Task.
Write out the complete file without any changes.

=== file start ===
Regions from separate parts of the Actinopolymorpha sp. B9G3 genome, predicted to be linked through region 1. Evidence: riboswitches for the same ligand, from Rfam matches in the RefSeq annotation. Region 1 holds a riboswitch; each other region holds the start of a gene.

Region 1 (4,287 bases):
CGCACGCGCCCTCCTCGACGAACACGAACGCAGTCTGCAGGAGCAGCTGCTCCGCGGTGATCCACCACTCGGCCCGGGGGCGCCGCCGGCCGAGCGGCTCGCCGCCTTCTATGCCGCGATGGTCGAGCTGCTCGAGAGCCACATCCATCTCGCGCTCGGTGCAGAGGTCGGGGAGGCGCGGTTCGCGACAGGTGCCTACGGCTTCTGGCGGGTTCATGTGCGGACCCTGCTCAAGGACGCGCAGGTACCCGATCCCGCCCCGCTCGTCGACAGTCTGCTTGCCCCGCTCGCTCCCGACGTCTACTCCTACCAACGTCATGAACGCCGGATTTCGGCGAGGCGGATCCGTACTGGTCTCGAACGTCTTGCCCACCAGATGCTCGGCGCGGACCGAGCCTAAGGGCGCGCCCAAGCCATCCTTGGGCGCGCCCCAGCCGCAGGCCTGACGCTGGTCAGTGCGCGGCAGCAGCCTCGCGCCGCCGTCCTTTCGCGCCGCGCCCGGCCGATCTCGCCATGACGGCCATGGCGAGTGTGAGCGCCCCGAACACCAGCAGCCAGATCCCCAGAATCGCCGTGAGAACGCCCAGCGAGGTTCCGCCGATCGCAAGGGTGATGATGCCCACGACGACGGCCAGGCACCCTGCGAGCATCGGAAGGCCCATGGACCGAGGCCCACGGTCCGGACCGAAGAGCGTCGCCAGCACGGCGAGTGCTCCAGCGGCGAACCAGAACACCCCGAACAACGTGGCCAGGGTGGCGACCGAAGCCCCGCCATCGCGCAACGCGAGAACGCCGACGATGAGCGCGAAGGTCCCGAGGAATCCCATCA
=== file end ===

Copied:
Regions from separate parts of the Actinopolymorpha sp. B9G3 genome, predicted to be linked through region 1. Evidence: riboswitches for the same ligand, from Rfam matches in the RefSeq annotation. Region 1 holds a riboswitch; each other region holds the start of a gene.

Region 1 (4,287 bases):
CGCACGCGCCCTCCTCGACGAACACGAACGCAGTCTGCAGGAGCAGCTGCTCCGCGGTGATCCACCACTCGGCCCGGGGGCGCCGCCGGCCGAGCGGCTCGCCGCCTTCTATGCCGCGATGGTCGAGCTGCTCGAGAGCCACATCCATCTCGCGCTCGGTGCAGAGGTCGGGGAGGCGCGGTTCGCGACAGGTGCCTACGGCTTCTGGCGGGTTCATGTGCGGACCCTGCTCAAGGACGCGCAGGTACCCGATCCCGCCCCGCTCGTCGACAGTCTGCTTGCCCCGCTCGCTCCCGACGTCTACTCCTACCAACGTCATGAACGCCGGATTTCGGCGAGGCGGATCCGTACTGGTCTCGAACGTCTTGCCCACCAGATGCTCGGCGCGGACCGAGCCTAAGGGCGCGCCCAAGCCATCCTTGGGCGCGCCCCAGCCGCAGGCCTGACGCTGGTCAGTGCGCGGCAGCAGCCTCGCGCCGCCGTCCTTTCGCGCCGCGCCCGGCCGATCTCGCCATGACGGCCATGGCGAGTGTGAGCGCCCCGAACACCAGCAGCCAGATCCCCAGAATCGCCGTGAGAACGCCCAGCGAGGTTCCGCCGATCGCAAGGGTGATGATGCCCACGACGACGGCCAGGCACCCTGCGAGCATCGGAAGGCCCATGGACCGAGGCCCACGGTCCGGACCGAAGAGCGTCGCCAGCACGGCGAGTGCTCCAGCGGCGAACCAGAACACCCCGAACAACGTGGCCAGGGTGGCGACCGAAGCCCCGCCATCGCGCAACGCGAGAACGCCGACGATGAGCGCGAAGGTCCCGAGGAATCCCATCA